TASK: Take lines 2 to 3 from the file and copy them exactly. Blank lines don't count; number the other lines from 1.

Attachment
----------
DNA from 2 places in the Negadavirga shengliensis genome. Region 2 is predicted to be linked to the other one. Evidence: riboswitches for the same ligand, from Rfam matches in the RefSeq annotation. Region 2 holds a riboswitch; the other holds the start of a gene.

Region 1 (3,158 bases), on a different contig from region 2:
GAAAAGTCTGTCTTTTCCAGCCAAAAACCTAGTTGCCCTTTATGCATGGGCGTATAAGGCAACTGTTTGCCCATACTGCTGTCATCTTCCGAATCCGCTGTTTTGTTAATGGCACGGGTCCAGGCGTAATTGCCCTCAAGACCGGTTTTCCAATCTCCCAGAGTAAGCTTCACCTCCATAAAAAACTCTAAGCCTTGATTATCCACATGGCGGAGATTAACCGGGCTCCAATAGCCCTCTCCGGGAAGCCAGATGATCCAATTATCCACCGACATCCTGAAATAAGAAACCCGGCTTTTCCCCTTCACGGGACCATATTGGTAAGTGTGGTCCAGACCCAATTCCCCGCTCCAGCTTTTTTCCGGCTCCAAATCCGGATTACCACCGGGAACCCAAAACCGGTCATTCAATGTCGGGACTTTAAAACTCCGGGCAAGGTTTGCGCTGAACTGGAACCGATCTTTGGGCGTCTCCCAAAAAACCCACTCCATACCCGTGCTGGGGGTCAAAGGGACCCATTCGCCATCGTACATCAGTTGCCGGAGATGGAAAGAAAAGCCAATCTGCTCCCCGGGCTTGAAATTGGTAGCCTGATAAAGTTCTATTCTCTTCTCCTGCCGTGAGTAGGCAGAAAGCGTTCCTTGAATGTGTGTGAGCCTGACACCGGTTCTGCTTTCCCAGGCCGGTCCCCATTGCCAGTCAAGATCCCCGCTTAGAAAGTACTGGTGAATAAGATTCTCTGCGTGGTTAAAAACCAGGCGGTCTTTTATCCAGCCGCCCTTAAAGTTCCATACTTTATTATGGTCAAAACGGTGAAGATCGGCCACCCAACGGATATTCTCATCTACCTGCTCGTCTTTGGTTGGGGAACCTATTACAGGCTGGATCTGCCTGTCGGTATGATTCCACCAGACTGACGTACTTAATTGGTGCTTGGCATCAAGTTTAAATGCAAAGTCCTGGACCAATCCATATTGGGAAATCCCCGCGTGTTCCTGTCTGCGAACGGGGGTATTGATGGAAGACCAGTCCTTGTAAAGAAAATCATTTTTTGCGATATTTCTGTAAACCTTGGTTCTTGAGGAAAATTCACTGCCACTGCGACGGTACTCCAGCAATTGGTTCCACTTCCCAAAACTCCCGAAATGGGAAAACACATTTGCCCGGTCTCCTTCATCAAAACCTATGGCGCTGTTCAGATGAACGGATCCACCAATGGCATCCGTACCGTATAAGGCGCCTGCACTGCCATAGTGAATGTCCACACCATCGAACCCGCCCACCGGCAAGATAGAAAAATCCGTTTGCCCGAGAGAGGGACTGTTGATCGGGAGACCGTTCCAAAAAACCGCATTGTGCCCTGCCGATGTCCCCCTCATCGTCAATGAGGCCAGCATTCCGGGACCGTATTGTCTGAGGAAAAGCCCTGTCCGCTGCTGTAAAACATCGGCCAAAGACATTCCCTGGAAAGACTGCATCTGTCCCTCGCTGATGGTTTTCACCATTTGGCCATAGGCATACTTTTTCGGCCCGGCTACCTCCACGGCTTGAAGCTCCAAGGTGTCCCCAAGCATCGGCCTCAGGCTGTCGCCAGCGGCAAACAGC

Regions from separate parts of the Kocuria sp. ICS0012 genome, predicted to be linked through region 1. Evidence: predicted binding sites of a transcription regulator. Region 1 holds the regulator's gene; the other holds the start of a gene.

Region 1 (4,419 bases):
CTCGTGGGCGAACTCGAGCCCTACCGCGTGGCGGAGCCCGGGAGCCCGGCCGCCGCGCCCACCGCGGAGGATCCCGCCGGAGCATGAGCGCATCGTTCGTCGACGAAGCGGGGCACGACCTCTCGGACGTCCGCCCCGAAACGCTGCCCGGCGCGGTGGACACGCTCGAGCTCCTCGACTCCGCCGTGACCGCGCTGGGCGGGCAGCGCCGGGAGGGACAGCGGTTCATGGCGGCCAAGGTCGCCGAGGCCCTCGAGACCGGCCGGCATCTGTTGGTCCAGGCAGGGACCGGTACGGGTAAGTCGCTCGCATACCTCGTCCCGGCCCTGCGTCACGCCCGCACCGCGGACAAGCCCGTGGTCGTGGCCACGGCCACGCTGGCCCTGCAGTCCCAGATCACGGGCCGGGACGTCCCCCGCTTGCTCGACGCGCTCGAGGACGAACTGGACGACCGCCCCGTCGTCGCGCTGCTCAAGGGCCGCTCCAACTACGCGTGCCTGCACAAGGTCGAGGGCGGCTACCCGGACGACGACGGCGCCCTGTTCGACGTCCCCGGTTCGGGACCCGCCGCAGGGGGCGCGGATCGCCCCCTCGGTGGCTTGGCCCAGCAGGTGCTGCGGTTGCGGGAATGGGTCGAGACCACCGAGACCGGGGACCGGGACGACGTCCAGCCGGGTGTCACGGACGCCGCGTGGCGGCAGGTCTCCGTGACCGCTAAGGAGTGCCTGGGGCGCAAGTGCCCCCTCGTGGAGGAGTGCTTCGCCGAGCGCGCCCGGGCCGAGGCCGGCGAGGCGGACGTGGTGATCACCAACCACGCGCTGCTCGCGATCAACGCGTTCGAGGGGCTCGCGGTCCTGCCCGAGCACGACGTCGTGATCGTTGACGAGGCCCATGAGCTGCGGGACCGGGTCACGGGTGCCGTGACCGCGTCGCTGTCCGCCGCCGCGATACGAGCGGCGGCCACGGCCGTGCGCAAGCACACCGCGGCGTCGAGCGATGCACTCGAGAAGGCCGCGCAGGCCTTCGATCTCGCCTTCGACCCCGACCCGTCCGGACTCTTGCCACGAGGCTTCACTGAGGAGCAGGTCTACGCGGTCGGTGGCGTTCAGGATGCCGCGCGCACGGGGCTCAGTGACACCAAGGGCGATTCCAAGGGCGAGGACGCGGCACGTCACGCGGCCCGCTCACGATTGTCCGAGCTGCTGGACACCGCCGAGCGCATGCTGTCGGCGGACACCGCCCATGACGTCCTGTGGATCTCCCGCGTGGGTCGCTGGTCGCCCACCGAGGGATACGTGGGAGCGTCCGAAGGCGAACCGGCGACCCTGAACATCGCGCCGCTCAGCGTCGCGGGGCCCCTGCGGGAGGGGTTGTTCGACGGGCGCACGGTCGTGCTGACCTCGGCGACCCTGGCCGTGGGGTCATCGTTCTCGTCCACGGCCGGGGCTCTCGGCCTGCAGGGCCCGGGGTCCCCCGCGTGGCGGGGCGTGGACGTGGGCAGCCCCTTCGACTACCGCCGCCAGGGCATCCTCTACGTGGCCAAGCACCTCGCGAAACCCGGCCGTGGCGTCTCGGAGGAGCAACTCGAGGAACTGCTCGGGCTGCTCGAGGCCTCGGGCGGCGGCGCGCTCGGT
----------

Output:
Region 1 (3,158 bases), on a different contig from region 2:
GAAAAGTCTGTCTTTTCCAGCCAAAAACCTAGTTGCCCTTTATGCATGGGCGTATAAGGCAACTGTTTGCCCATACTGCTGTCATCTTCCGAATCCGCTGTTTTGTTAATGGCACGGGTCCAGGCGTAATTGCCCTCAAGACCGGTTTTCCAATCTCCCAGAGTAAGCTTCACCTCCATAAAAAACTCTAAGCCTTGATTATCCACATGGCGGAGATTAACCGGGCTCCAATAGCCCTCTCCGGGAAGCCAGATGATCCAATTATCCACCGACATCCTGAAATAAGAAACCCGGCTTTTCCCCTTCACGGGACCATATTGGTAAGTGTGGTCCAGACCCAATTCCCCGCTCCAGCTTTTTTCCGGCTCCAAATCCGGATTACCACCGGGAACCCAAAACCGGTCATTCAATGTCGGGACTTTAAAACTCCGGGCAAGGTTTGCGCTGAACTGGAACCGATCTTTGGGCGTCTCCCAAAAAACCCACTCCATACCCGTGCTGGGGGTCAAAGGGACCCATTCGCCATCGTACATCAGTTGCCGGAGATGGAAAGAAAAGCCAATCTGCTCCCCGGGCTTGAAATTGGTAGCCTGATAAAGTTCTATTCTCTTCTCCTGCCGTGAGTAGGCAGAAAGCGTTCCTTGAATGTGTGTGAGCCTGACACCGGTTCTGCTTTCCCAGGCCGGTCCCCATTGCCAGTCAAGATCCCCGCTTAGAAAGTACTGGTGAATAAGATTCTCTGCGTGGTTAAAAACCAGGCGGTCTTTTATCCAGCCGCCCTTAAAGTTCCATACTTTATTATGGTCAAAACGGTGAAGATCGGCCACCCAACGGATATTCTCATCTACCTGCTCGTCTTTGGTTGGGGAACCTATTACAGGCTGGATCTGCCTGTCGGTATGATTCCACCAGACTGACGTACTTAATTGGTGCTTGGCATCAAGTTTAAATGCAAAGTCCTGGACCAATCCATATTGGGAAATCCCCGCGTGTTCCTGTCTGCGAACGGGGGTATTGATGGAAGACCAGTCCTTGTAAAGAAAATCATTTTTTGCGATATTTCTGTAAACCTTGGTTCTTGAGGAAAATTCACTGCCACTGCGACGGTACTCCAGCAATTGGTTCCACTTCCCAAAACTCCCGAAATGGGAAAACACATTTGCCCGGTCTCCTTCATCAAAACCTATGGCGCTGTTCAGATGAACGGATCCACCAATGGCATCCGTACCGTATAAGGCGCCTGCACTGCCATAGTGAATGTCCACACCATCGAACCCGCCCACCGGCAAGATAGAAAAATCCGTTTGCCCGAGAGAGGGACTGTTGATCGGGAGACCGTTCCAAAAAACCGCATTGTGCCCTGCCGATGTCCCCCTCATCGTCAATGAGGCCAGCATTCCGGGACCGTATTGTCTGAGGAAAAGCCCTGTCCGCTGCTGTAAAACATCGGCCAAAGACATTCCCTGGAAAGACTGCATCTGTCCCTCGCTGATGGTTTTCACCATTTGGCCATAGGCATACTTTTTCGGCCCGGCTACCTCCACGGCTTGAAGCTCCAAGGTGTCCCCAAGCATCGGCCTCAGGCTGTCGCCAGCGGCAAACAGC